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Young Adults are Too Broke for Loans

February 27, 2013 04:27pm  
Young adults are facing less debt than they were 10 years ago, but that is not necessarily a good thing. The lack of debt is not a product of legions of young Americans becoming suddenly fiscally responsible, but instead a result of their inability to procure loans. Americans under the age of 35 are faced with shaky economic foundations, which prevent them from qualifying for loans or even thinking about applying for financing. “It’s a strong indicator of economic struggle, not economic success,” claims Richard Fry, senior economist at the Pew Research Company. “Young Americans don’t have a mortgage because they don’t have a house.” The Pew Research Center found that young adults’ debt levels plummeted nearly 15% between 2001 and 2010 while increasing almost 65% for those aged 35 and older, according to a recent study undertaken by Pew. The ramifications of this trend are staggering; the share of younger homes owning a primary residence fell to 35% in 2011, down from 40% in 2007. Only two-thirds of young adults leased or owned at least one automobile in 2011, down from 73% in 2008. Additionally, credit card balances have also dropped significantly. The only debt on the rise for young Americans is student loans. In 2007, just over 35% of young homes possessed outstanding student loan debt—this figure spiked to 40% in 2010. The prominent reason for the decline in debt is the weak job market for young adults. Unemployment rates for Americans under the age of 35 are more than 2 percentage points greater than subsequent generations according to federal labor figures. And those lucky enough to land employment are either making less than they expect or are concerned about getting laid off. “The younger generation has less debt because they are less likely to secure the American Dream of owning a car, a home and starting a family,” said Evan Feinberg, CEO of Generation Opportunity, an advocacy group for young adults. The young adult generation is seeing signs of financial distress all around them, whether in the form of high college costs, foreclosures or job insecurity. These dwindling prospects are ultimately changing the way young adults look at acquiring debt. Source: CNN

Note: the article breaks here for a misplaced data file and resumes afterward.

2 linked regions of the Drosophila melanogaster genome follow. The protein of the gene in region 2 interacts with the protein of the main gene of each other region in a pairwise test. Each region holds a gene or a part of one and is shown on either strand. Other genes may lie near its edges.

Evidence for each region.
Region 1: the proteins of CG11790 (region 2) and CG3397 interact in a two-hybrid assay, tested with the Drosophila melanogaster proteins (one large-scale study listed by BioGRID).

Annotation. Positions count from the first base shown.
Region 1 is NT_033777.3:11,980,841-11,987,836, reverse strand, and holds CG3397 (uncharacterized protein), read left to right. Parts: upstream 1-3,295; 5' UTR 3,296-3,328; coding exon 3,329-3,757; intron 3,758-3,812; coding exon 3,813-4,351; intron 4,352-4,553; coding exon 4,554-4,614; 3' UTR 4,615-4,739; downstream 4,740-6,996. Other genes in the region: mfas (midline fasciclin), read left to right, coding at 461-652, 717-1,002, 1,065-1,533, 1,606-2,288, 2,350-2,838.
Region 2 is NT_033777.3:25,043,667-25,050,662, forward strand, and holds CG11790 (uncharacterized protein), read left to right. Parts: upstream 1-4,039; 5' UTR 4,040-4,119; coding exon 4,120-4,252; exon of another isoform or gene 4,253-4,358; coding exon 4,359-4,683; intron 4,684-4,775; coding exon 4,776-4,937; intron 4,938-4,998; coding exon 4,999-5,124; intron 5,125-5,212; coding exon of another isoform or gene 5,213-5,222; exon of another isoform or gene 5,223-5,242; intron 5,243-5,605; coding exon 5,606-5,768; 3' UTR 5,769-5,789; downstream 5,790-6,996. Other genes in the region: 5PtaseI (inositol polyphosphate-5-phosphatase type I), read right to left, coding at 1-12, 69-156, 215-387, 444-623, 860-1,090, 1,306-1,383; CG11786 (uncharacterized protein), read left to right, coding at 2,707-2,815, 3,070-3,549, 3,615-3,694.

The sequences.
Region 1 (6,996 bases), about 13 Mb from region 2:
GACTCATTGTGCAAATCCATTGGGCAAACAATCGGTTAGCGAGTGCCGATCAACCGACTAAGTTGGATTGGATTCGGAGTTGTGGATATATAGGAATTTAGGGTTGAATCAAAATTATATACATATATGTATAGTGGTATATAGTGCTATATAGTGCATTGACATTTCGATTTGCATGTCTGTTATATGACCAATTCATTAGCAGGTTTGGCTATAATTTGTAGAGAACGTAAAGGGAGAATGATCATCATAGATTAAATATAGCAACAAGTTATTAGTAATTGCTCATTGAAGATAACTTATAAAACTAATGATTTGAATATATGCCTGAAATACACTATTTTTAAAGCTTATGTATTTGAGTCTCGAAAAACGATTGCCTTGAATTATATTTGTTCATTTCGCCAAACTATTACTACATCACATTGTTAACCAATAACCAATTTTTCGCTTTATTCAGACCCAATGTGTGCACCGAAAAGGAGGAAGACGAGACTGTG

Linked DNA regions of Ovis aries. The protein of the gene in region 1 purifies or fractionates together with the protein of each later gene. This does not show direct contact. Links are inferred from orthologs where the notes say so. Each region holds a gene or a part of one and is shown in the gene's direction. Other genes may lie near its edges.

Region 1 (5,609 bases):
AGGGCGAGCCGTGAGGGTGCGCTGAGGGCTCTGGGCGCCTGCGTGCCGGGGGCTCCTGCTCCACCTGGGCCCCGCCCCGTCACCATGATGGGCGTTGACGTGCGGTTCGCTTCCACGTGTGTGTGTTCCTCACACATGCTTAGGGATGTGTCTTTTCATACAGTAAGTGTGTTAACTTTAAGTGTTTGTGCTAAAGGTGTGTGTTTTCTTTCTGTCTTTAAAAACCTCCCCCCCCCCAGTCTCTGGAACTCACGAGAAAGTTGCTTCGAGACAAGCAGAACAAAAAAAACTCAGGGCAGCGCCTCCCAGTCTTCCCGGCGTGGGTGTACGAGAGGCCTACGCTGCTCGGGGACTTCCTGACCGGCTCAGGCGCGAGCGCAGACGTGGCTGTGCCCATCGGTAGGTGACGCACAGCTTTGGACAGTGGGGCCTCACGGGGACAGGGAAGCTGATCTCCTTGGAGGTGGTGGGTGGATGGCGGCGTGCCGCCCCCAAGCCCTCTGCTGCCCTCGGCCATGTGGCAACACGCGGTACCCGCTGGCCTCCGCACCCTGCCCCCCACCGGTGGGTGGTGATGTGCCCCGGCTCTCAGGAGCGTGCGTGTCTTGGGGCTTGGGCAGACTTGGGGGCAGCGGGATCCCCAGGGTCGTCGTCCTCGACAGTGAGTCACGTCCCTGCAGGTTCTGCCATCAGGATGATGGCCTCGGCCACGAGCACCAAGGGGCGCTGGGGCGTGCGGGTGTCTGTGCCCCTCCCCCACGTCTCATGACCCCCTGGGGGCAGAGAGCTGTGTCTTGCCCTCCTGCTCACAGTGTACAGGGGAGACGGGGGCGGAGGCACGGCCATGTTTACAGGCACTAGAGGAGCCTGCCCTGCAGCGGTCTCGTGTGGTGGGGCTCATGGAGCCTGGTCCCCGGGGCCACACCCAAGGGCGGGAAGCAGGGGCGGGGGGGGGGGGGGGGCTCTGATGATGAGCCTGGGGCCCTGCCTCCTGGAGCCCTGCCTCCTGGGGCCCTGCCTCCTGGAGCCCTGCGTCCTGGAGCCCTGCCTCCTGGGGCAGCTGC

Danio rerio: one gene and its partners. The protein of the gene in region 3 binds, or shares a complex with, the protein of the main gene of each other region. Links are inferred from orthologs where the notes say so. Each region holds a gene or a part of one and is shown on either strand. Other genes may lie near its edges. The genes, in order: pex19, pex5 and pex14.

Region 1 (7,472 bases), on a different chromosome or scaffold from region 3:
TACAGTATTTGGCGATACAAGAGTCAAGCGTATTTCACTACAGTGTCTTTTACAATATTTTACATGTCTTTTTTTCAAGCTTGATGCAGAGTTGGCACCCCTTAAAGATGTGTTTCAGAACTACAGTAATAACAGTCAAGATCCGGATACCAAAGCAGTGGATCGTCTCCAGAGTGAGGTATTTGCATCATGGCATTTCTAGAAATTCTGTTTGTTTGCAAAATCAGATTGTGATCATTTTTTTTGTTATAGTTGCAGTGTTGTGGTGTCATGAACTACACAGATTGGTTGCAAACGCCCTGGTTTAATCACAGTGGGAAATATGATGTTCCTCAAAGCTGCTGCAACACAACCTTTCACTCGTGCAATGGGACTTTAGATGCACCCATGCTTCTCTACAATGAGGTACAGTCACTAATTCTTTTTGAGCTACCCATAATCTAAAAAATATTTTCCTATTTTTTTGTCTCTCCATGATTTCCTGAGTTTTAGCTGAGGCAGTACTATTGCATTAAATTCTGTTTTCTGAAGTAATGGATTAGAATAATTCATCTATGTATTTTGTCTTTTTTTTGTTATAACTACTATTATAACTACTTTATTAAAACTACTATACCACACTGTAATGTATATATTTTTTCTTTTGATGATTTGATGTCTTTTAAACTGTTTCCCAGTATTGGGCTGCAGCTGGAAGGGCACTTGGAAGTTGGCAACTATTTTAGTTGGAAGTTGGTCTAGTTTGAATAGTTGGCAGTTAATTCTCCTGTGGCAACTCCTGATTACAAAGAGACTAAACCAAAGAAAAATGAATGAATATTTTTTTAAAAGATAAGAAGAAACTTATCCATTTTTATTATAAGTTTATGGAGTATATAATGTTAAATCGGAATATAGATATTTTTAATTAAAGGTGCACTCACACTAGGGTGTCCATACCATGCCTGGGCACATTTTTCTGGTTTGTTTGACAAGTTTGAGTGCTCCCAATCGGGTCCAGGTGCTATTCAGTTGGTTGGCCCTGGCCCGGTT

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  • Young Adults are Too Broke for Loans

     

    Young adults are facing less debt than they were 10 years ago, but that is not necessarily a good thing. 
     
    The lack of debt is not a product of legions of young Americans becoming suddenly fiscally responsible, but instead a result of their inability to procure loans. Americans under the age of 35 are faced with shaky economic foundations, which prevent them from qualifying for loans or even thinking about applying for financing. 
     
    “It’s a strong indicator of economic struggle, not economic success,” claims Richard Fry, senior economist at the Pew Research Company. “Young Americans don’t have a mortgage because they don’t have a house.”
     
    The Pew Research Center found that young adults’ debt levels plummeted nearly 15% between 2001 and 2010 while increasing almost 65% for those aged 35 and older, according to a recent study undertaken by Pew. 
     
    The ramifications of this trend are staggering; the share of younger homes owning a primary residence fell to 35% in 2011, down from 40% in 2007. Only two-thirds of young adults leased or owned at least one automobile in 2011, down from 73% in 2008. Additionally, credit card balances have also dropped significantly.
     
    The only debt on the rise for young Americans is student loans. In 2007, just over 35% of young homes possessed outstanding student loan debt—this figure spiked to 40% in 2010. 
     
    The prominent reason for the decline in debt is the weak job market for young adults. Unemployment rates for Americans under the age of 35 are more than 2 percentage points greater than subsequent generations according to federal labor figures. And those lucky enough to land employment are either making less than they expect or are concerned about getting laid off. 
     
    “The younger generation has less debt because they are less likely to secure the American Dream of owning a car, a home and starting a family,” said Evan Feinberg, CEO of Generation Opportunity, an advocacy group for young adults. 
     
    The young adult generation is seeing signs of financial distress all around them, whether in the form of high college costs, foreclosures or job insecurity. These dwindling prospects are ultimately changing the way young adults look at acquiring debt. 
     
    Source: CNN
     

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